Inflation is more of a concern than rising interest rates | Opinion

On December 15, the Federal Open Market Committee of the Federal Reserve made a significant change in monetary policy in response to rising inflation.

The Committee accelerated the reduction of its bond-buying program to tighten the money supply and forecast three hikes in the benchmark federal funds rate in 2022. Both measures were more aggressive than previous FOMC actions or projections. . To understand how these steps could affect the US economy and your investment portfolio, it may be helpful to take a closer look at the tools and strategy of the FOMC.

As the nation’s central bank, the Federal Reserve operates under a dual mandate to promote price stability and maximum sustainable employment. This is a balancing act, as an economy without inflation is usually stagnant with a low employment climate, while a booming economy with lots of jobs is susceptible to high inflation.

The FOMC, which is responsible for setting monetary policy under the Fed’s mandate, has set an annual inflation target of 2% based on the personal consumption expenditure price index. The PCE index represents a wide range of spending on goods and services and tends to lag behind the most widely circulated consumer price index. The Committee’s policy is to allow PCE inflation to operate moderately above 2% for some time to balance out periods when it is below 2%.

PCE inflation was generally well below the Fed’s 2% target from May 2012 to February 2021. But it has been rising rapidly since then, hitting 5.7% for the 12 months ending November 2021. ( By comparison, CPI inflation was 6.8%). Fed officials originally thought the inflation was “transitional” due to supply chain issues related to the opening of the economy. But the persistence and level of inflation over the past few months have led them to take corrective measures. They still believe inflation will come down significantly in 2022 as supply chain issues are resolved, and project a PCE inflation rate of 2.6% by the end of the year.

The FOMC uses two main tools in its efforts to achieve the appropriate balance between employment and prices. The first is its power to set the federal funds rate, the interest rate that big banks use to lend money to each other overnight to maintain required deposits with the Federal Reserve. This rate serves as a benchmark for many other rates, including the prime rate that commercial banks charge their best customers. The prime rate serves as a benchmark for consumer loan rates such as credit cards and auto loans. The FOMC lowers the funds rate to stimulate the economy to create jobs and raises it to slow the economy to fight inflation.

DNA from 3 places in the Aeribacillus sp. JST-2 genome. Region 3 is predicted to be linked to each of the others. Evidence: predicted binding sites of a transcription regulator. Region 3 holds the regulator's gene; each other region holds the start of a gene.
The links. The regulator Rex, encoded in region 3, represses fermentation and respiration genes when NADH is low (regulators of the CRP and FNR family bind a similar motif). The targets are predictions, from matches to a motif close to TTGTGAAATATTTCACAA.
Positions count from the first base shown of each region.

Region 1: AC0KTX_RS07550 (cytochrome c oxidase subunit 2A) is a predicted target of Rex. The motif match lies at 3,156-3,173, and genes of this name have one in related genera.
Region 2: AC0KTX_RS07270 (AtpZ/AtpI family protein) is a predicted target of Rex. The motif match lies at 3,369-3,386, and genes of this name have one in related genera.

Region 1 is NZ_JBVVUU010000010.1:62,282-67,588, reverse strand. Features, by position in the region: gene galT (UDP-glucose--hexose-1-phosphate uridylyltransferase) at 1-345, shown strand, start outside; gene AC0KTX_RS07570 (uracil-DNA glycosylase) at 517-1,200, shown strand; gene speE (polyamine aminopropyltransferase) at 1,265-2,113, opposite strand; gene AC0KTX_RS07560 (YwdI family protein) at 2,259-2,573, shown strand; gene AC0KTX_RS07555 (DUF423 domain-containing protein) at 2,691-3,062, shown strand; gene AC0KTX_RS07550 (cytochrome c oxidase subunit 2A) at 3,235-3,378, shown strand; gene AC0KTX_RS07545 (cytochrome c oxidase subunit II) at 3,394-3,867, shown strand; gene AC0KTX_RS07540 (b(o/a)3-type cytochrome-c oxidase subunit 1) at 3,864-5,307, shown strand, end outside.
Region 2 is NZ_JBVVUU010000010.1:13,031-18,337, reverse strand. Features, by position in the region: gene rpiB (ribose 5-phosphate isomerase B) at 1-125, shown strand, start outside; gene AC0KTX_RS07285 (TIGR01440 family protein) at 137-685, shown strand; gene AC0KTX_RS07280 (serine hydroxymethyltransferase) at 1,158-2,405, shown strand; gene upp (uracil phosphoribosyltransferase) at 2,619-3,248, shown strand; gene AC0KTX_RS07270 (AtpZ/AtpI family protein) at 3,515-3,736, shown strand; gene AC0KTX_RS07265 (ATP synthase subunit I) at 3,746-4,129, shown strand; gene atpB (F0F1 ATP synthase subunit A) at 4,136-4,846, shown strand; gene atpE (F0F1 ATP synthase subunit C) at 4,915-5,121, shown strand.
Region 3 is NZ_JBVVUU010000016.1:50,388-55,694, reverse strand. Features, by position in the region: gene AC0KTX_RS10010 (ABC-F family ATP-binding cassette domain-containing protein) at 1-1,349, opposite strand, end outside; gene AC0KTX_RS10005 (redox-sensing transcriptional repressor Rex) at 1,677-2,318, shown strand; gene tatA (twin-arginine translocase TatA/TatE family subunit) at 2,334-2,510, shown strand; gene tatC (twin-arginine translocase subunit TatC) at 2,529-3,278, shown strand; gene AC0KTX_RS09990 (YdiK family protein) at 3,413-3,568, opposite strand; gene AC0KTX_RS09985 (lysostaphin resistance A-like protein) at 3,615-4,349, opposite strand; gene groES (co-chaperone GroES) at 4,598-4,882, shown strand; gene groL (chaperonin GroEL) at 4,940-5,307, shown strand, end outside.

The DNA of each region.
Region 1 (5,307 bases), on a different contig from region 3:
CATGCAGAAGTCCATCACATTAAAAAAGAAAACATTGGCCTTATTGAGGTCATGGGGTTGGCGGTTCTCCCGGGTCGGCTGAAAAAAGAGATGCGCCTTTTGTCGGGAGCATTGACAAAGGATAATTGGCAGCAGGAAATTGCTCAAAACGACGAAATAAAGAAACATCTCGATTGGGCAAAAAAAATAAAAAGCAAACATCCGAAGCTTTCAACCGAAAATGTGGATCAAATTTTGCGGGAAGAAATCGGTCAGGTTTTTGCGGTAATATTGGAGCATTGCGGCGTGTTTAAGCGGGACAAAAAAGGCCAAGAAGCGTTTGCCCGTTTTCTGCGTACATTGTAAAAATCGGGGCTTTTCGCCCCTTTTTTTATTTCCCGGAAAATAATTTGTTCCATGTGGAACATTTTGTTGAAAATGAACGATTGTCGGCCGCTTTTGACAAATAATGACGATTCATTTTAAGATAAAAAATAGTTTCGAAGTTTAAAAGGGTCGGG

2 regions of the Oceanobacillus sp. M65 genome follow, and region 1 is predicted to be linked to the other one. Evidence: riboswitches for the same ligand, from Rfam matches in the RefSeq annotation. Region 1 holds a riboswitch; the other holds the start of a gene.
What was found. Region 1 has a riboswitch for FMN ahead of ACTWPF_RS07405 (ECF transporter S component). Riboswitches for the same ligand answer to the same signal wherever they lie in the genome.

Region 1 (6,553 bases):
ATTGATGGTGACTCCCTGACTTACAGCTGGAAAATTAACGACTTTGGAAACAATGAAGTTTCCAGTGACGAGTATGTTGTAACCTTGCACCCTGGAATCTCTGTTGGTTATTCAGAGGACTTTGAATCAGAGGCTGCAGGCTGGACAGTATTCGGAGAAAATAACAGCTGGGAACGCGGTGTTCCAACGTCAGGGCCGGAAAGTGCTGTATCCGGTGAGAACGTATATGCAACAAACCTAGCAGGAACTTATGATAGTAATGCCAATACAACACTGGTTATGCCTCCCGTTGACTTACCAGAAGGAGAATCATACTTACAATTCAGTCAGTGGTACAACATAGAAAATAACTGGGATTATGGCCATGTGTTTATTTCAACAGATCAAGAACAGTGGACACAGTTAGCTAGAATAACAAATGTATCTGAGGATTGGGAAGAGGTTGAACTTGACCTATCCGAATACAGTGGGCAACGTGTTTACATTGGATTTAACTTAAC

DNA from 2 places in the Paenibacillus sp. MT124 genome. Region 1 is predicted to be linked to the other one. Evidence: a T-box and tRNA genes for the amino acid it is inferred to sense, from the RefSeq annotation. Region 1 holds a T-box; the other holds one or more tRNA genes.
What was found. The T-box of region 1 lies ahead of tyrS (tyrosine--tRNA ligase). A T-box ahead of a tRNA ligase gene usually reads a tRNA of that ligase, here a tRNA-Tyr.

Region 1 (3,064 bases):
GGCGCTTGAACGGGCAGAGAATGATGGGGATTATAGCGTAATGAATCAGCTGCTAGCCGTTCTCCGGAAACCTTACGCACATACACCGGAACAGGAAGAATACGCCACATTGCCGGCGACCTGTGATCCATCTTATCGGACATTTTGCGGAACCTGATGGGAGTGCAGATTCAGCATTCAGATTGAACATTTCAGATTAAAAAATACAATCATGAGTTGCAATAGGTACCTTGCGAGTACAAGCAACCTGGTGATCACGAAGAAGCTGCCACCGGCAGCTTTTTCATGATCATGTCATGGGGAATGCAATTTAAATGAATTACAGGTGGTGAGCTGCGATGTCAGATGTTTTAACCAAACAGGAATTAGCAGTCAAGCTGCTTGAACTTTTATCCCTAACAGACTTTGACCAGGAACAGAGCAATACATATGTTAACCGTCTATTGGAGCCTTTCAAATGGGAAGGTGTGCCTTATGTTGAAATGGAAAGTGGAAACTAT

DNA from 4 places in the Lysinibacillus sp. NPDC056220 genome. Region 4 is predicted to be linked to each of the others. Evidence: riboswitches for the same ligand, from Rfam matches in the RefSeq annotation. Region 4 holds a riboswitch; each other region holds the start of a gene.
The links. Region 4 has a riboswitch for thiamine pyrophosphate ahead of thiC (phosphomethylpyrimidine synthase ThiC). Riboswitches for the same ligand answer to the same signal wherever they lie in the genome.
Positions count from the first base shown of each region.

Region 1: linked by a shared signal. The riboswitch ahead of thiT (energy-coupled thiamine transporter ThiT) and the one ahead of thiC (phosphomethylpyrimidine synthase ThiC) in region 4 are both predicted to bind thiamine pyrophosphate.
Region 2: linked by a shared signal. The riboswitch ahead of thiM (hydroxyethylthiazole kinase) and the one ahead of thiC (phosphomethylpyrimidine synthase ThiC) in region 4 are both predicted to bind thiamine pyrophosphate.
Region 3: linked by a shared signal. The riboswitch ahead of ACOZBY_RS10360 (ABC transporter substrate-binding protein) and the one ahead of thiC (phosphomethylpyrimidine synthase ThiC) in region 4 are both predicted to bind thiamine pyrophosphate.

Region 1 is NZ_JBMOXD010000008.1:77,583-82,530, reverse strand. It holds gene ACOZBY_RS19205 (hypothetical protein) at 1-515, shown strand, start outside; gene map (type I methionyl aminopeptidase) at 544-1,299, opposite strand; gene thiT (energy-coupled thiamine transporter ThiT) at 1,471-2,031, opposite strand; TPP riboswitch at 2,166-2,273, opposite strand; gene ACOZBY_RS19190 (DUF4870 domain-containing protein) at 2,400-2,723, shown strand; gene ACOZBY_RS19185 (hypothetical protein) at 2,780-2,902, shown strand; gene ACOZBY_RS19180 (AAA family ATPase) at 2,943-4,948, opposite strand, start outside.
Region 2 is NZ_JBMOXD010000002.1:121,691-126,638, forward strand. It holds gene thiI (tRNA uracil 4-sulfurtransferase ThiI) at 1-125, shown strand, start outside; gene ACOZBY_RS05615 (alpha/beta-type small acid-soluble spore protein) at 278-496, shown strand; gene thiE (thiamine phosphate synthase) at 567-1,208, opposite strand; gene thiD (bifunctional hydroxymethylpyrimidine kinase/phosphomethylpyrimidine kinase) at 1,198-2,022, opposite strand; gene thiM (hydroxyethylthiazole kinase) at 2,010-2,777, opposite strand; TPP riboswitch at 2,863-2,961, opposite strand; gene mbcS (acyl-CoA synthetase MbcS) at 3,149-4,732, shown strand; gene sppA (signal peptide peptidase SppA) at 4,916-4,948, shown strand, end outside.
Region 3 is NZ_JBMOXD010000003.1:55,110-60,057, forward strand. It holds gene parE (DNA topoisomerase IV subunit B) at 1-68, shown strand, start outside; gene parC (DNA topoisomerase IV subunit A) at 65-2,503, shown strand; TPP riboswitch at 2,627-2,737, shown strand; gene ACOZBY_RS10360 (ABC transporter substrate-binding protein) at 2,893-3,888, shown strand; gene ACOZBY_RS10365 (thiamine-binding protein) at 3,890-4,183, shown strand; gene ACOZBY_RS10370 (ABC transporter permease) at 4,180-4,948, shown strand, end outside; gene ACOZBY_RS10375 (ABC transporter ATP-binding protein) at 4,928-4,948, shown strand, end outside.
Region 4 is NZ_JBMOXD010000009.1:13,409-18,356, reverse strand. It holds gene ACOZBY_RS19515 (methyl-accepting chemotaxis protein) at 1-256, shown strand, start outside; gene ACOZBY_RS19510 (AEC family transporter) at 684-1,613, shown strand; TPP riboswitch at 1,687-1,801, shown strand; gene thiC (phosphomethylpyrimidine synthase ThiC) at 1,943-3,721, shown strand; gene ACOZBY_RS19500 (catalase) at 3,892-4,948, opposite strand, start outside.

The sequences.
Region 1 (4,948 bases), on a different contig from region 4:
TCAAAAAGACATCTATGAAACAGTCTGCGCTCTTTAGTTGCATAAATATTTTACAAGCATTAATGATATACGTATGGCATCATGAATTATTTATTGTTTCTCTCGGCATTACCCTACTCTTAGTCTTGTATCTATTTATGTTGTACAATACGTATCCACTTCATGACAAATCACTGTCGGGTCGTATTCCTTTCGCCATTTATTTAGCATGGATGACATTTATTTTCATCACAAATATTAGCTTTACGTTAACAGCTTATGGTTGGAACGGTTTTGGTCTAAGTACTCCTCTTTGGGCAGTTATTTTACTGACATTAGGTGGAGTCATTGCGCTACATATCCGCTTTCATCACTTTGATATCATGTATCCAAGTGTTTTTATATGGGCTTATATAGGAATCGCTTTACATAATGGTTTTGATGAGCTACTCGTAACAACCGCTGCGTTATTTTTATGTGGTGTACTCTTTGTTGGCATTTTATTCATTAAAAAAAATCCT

The Fed’s second tool is to buy Treasury bills to increase the money supply or to allow bonds to mature without buying them back to reduce the money supply. The FOMC buys Treasury bills through banks within the Federal Reserve System. This provides the bank with more money to lend to consumers, businesses, or the government (by buying more treasury bills).

When the economy shut down in March 2020 in response to the COVID pandemic, the FOMC took extraordinary stimulus measures to avoid a deep recession. The Committee cut the federal funds rate to its lowest range of 0% to 0.25% and launched a bond-buying program that reached an all-time high of $75 billion a day in bonds. of the Treasury.

In June 2020, this amount was reduced to $80 billion per month and remained at this level until November 2021, when the FOMC decided to end the program at a rate that would have ended it by June. 2022.

The December decision accelerated the slowdown, so the bond-buying program will end in March 2022, when the FOMC will likely consider raising the federal funds rate. While it is uncertain when an increase will occur, the December projection is that the rate will be between 0.75% and 1.00% by the end of 2022 and between 1.50% and 1.00% by the end of 2022. 75% by the end of 2023.

The Fed’s current plan aims to slow inflation by returning to a more neutral monetary policy; it represents confidence that the economy is strong enough to grow without extreme stimulus. If these are the only actions required, the impact may be relatively mild. And the first rate hike will probably only come in the spring.

Still, rising interest rates are making borrowing more expensive, which could impact corporate profits and consumer spending. And rates have an inverse relationship with bond prices. As interest rates rise, the prices of existing bonds fall (and vice versa), because investors can buy new bonds by paying higher interest. On the other hand, higher rates on fixed income securities could help investors, especially retirees, who rely on fixed income investments.

As 2022 begins, inflation is a far bigger concern than rising interest rates, and it remains to be seen whether the Fed’s planned rate hikes will be enough to bring prices under control. For now, it may be best not to overreact to the change in policy and maintain an investment portfolio suited to your long-term goals.

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